Monday, October 4, 2021

Booknotes: Rebel Correspondent

New Arrival:
Rebel Correspondent by Steve Procko (Steve Procko Productions - Author, 2021).

Arba F. Shaw enlisted in the 4th Georgia Cavalry (Avery's) just after he turned eighteen years of age and served in its Company F for the duration of the war. From the description: "At the beginning of the twentieth century, Arba F. Shaw was a fifty-seven-year-old farmer. On a chilly December day in 1901, he put pen to paper to write his memories of being a Rebel private in the 4th Georgia Cavalry (Avery), C.S.A. He completed writing his account in February 1902. His local newspaper, the Walker County Messenger, in Lafayette, Georgia, published his account in more than fifty articles from 1901 to 1903." Extensively edited by Steve Procko, that collection of remembrances has now been published in book format under the title Rebel Correspondent. According to Procko, Shaw's "eyewitness accounts are perhaps the only written record of some of the day-to-day activities" of his regiment available today.

In January 1863, the 23rd Georgia Cavalry Battalion completed its reorganization and expansion into a full regiment, the new unit being the 4th Georgia Cavalry (Avery's) [to be differentiated from the 4th Georgia Cavalry (Clinch's) regiment of the same number, a mix-up that took some time to resolve and is explained in Chapter 14]. The regiment fought in the Chickamauga, East Tennessee, and Atlanta Campaigns. Escaping the "siege" of Savannah, Avery's 4th was reorganized again and redesignated the 12th Georgia Cavalry, which fought during the 1865 Carolinas Campaign before surrendering at Bennett Place with the remnants of the Army of Tennessee. Shaw himself was wounded at the Battle of New Hope Church. Returning to the unit after a convalescence, he was badly wounded again only five months later.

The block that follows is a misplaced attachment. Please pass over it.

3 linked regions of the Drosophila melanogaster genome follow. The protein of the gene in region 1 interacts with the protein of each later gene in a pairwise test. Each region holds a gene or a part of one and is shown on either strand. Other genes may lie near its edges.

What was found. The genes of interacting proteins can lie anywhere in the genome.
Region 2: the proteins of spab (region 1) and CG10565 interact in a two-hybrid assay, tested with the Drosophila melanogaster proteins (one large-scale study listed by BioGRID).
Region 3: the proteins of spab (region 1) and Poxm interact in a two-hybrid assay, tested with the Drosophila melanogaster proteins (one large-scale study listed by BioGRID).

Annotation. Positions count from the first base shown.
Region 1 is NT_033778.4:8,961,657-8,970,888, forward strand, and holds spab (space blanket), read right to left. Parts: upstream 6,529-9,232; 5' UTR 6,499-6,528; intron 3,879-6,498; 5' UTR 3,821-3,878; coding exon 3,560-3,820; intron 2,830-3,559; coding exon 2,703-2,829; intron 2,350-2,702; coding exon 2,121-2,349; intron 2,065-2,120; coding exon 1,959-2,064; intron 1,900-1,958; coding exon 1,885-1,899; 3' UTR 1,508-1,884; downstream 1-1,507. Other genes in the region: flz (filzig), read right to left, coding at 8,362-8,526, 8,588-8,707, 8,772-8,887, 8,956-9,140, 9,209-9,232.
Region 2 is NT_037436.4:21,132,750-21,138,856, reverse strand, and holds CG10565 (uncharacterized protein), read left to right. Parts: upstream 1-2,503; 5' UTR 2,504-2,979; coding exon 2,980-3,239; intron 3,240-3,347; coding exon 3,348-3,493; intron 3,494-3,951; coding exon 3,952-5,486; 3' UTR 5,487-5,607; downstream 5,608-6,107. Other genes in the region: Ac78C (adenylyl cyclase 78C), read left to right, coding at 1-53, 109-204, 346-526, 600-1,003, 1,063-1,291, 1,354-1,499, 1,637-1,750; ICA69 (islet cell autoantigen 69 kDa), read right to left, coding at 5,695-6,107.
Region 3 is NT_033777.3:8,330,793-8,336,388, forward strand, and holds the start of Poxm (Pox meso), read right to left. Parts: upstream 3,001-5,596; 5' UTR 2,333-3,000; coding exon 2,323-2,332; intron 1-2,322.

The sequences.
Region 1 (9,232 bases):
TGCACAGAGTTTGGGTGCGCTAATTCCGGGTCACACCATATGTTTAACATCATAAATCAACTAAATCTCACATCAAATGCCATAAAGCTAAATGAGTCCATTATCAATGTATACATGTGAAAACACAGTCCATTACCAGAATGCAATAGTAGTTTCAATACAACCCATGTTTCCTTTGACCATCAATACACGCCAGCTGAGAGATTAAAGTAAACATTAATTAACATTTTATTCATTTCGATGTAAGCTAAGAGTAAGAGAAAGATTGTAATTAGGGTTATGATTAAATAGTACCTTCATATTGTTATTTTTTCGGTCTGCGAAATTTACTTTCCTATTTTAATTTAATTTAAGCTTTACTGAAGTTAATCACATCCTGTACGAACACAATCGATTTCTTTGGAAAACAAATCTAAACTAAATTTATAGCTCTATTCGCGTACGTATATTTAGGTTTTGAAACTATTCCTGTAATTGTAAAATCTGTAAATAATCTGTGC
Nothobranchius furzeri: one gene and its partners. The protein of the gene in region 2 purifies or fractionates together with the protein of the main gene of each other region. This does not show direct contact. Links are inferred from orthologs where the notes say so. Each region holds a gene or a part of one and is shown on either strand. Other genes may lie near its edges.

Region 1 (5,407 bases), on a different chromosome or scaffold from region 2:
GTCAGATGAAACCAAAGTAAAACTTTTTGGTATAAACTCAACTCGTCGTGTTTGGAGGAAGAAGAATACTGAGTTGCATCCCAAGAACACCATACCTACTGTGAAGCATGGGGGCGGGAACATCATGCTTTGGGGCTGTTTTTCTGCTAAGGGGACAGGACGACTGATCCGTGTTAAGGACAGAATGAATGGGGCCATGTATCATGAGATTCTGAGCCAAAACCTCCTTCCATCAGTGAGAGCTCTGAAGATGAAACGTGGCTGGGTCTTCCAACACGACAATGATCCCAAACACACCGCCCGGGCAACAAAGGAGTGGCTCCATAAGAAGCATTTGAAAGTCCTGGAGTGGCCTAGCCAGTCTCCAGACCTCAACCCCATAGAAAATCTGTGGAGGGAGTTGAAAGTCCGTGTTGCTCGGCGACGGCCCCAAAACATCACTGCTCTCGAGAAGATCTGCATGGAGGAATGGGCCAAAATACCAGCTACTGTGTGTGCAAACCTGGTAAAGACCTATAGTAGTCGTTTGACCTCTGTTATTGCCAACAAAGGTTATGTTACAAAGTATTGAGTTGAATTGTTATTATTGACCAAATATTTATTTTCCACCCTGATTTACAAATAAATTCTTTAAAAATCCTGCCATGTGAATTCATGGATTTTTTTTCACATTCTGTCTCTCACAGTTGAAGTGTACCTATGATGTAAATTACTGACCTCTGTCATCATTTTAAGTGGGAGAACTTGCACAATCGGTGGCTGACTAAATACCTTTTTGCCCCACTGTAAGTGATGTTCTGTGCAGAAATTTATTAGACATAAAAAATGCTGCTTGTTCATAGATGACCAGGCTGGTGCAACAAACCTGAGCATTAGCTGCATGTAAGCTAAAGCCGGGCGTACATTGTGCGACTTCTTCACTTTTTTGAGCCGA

Procko retains the original serialized presentation of Shaw's newspaper-published memoir. Further organized into chapters, those parts are italicized and extensive bridging text (a dense amount of material that could easily fill an entire book on its own) inserted between each installment. Both memoir and text are footnoted. While contextualizing Shaw's experiences within the wider war around him, Procko's text additionally serves as a parallel history of the regiment. It also tells the tale of the memoir itself while also being chock full of additional biographical details for Shaw and other members of his unit. There's no bibliography available to offer some kind of instant impression of the amount of additional research that went into all of the above, but a glance through the footnotes gives off a favorable vibe. Numerous photographs, historical illustrations, and area maps are also sprinkled throughout the text. The final chapter is a compiled roster of Shaw's Company F. While scarce records render it incomplete, for those individuals that are included there is quite a bit of information provided.

1 comment:

  1. I am leery of self-published books but this looks great. Looking forward to your full review.


If you wish to comment, please sign your name. Otherwise, your submission may be rejected, at the moderator's discretion. Comments containing outside promotions and/or links will be deleted.